That is why the jubilee year is more than a mere souvenir. The celebration of the Jubilee is crucial in order to prepare for the future. It is rooted in basic needs. It refers to the first paradise. It is a call to peace and harmony, not only with oneself, but also with brothers and sisters as well as with nature. In this context, the jubilee law is to be seen as a kind of contemplation leading to the gift of intelligence and wisdom. The social fabric regains its connection with the religious dimension in which reconciliation with God is achieved and allows fraternal reconciliation amongst ourselves. This work brings about real freedom in as much as people have rediscovered their dependency from God. Our fraternal life is strengthened by the fact that the awareness of being all pilgrims on this earth keeps increasing, knowing that our real citizenship is somewhere else. We can then be open to new possibilities for our social and community structures with a deep sense of forgiveness and reconciliation. This becomes even stronger in the New Testament.

It will be important here to understand the continuity with the Old Testament and the shift from the same Old Testament. Jesus’ public ministry started with these words from Isaiah 61, 1-2: “The Spirit of the Lord has been given to me for he has anointed me to bring good news to the poor, bind up hearts that are broken, liberty to captives and to blind new sight, to set downtrodden free, to proclaim the lords year of favour, comfort those who mourn”. Jesus said: “This text is being fulfilled today even as you listen” (Luke 4, 16-22). The jubilee becomes a daily style of life. It is not linked with a given number of years any more. We are not told when this jubilee style of life intervenes. Jesus just says that he realizes in himself Isaiah’s prophecy. Jesus introduces himself as having in him all the characteristics of a jubilee. He announces deliverance to captives, sight to blind people, remission of debt, liberation of prisoners, newness, abundance of life, presence of God in the midst of his people. It becomes then clear that the last judgement be focused on the jubilee year requirements. Have we been able to be present to our brothers and sisters in need? (Mt 25, 41-45; Jm. 2, 15-16). Fleeing in religious exercises and devotions is not enough. The disciple has to lay down his or her life as Jesus did, giving a living witness to Christ through charity (1 Jn. 3, 16). The poor in spirit (Mt 5, 3) will be the one whose detachment sets him or her free. He/she will live in this world which passes away as a citizen of another world governed by a jubilee law (1 Co 7, 31).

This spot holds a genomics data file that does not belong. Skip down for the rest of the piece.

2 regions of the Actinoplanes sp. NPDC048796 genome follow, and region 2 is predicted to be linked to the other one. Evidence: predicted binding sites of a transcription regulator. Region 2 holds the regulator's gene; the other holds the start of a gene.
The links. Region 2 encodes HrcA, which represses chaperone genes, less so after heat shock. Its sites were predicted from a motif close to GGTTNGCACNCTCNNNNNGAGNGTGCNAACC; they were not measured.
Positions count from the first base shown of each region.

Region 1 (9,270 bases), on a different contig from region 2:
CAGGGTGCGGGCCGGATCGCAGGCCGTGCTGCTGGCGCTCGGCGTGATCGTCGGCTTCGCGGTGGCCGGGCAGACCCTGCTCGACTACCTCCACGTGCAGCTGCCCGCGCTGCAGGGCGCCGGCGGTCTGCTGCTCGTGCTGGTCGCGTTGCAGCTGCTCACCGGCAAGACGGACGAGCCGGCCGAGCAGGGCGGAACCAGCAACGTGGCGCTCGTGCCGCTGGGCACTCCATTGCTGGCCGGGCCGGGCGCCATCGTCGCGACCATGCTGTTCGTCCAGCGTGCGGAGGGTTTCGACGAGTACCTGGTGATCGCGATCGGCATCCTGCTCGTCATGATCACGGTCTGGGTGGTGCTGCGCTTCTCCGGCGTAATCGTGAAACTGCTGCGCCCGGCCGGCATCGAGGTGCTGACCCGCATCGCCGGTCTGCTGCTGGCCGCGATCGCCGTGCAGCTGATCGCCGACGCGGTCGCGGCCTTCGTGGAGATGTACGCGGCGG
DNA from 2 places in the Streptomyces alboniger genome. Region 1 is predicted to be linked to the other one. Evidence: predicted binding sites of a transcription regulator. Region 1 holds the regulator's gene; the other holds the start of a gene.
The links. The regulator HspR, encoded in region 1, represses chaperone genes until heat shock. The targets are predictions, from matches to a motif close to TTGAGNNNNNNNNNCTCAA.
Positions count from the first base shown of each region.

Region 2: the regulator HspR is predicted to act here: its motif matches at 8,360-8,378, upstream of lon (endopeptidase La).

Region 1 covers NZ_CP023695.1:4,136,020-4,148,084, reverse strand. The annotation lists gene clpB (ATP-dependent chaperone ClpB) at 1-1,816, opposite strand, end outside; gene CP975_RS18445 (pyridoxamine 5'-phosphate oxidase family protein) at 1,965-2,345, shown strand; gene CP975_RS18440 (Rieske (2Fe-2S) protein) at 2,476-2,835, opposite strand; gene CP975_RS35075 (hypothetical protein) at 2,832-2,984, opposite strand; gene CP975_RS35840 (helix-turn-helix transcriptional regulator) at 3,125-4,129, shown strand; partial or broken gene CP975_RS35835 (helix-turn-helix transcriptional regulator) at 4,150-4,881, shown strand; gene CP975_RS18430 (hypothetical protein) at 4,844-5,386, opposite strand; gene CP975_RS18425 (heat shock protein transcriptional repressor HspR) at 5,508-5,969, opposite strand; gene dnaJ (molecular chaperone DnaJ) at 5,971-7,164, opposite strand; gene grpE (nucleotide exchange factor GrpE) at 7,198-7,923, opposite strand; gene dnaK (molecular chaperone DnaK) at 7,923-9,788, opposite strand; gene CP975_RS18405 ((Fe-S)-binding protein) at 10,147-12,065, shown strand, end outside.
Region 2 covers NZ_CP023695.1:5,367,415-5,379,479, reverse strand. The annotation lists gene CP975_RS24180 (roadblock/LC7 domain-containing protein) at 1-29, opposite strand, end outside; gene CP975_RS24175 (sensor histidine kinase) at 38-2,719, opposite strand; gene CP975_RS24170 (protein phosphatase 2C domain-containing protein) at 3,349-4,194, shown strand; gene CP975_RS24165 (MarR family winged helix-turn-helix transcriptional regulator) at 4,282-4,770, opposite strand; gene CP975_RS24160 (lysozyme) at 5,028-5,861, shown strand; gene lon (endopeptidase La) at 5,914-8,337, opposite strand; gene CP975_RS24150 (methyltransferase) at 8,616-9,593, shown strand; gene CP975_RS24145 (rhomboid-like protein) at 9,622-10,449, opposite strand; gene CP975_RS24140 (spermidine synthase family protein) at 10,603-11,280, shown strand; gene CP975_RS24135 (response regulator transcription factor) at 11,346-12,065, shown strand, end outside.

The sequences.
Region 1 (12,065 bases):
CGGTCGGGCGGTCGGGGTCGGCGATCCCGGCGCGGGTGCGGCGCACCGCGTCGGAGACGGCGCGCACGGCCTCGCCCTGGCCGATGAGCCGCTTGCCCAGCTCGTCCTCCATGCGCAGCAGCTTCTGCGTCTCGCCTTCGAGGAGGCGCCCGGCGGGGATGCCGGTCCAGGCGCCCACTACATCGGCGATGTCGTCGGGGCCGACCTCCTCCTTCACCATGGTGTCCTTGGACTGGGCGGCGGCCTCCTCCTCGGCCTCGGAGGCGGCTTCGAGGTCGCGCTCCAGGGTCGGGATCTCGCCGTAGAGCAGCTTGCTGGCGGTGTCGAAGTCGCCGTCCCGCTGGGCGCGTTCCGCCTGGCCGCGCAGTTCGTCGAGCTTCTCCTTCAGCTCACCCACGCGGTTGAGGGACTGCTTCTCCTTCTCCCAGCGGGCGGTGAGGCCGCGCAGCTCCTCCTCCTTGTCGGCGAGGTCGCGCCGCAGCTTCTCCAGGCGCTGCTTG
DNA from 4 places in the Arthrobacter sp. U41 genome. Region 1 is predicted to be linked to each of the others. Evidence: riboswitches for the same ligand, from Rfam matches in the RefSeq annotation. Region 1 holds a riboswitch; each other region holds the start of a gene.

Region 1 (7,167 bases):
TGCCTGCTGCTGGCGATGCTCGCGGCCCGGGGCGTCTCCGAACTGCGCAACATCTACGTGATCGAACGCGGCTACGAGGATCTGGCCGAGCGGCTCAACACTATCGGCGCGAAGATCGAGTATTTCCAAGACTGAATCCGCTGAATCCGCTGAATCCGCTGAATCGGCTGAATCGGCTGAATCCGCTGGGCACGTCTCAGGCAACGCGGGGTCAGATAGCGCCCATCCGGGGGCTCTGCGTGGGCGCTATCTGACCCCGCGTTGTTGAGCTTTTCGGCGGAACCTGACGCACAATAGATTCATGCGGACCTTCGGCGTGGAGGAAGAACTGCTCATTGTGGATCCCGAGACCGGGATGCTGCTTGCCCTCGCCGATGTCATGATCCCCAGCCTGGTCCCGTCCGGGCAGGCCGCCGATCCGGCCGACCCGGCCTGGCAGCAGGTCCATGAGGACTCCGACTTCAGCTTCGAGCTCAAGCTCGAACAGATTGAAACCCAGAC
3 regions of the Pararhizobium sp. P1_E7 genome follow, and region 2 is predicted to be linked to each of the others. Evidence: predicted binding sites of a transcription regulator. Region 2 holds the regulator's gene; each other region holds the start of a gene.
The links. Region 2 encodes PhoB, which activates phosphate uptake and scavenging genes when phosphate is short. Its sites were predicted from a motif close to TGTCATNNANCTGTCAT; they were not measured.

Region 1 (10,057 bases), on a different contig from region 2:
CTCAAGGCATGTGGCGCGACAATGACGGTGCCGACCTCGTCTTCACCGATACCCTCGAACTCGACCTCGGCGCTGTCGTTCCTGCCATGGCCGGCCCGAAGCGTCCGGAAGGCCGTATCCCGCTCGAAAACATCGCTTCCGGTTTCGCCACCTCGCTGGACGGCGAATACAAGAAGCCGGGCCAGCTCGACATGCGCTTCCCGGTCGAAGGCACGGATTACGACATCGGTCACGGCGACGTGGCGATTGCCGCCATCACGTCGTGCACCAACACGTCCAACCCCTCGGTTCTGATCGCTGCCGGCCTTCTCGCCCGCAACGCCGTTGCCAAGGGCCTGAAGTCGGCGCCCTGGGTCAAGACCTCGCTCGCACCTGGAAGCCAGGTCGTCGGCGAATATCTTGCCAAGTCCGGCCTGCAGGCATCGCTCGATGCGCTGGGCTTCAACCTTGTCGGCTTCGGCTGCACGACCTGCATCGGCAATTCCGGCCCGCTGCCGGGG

Jesus Christ being the foundation of our Jubilee life, the Sequela Christi becomes our vocation. « Sequela Christi » is a response to Jesus’ call. Jesus did not conceive his mission as a solitary accomplishment. Starting from the communion he enjoyed since eternity with the Father and the Spirit, we see Him choose a group of simple men and ordinary disciples to be with him and share in his missions (Mt 4,19-22; Mk 3,7-19). This Sequela Christi is our permanent challenge through time and in our various locations as we have to stimulate hope, work for freedom and engage ourselves and our society in a transformative endeavour for integral liberation and human development.

The challenge then is there to face: How am I ready to give to myself, to my community and my Order a new chance? Am I ready for new possibilities for myself, for my community and my Order?

While reflecting on these issues, Fr. Didier Boillat from Switzerland came back to a thought from Saint Augustine linking our life experience with its wounds to our present commitment in building the future: « There are three times: The present of the past, the present of the present and the present of the future. Those three types of times do exist just in our mind. The present of the past is memory, the present of the present is direct intuition, and the present of the future is the expectation » (Saint Augustin).

 

According to Fr. Didier, this leads us to develop three virtues:

  • Patience: Jesus told his disciples that they should allow time to help discern between wheat and darnel. This patience from God is a mark of the jubilee year.
  • Courage: One cannot enter the jubilee year if one is afraid of newness.
  • Prudence: Here we are implying the capacity to read the signs of time in order to respond adequately to challenges with a renewed vision.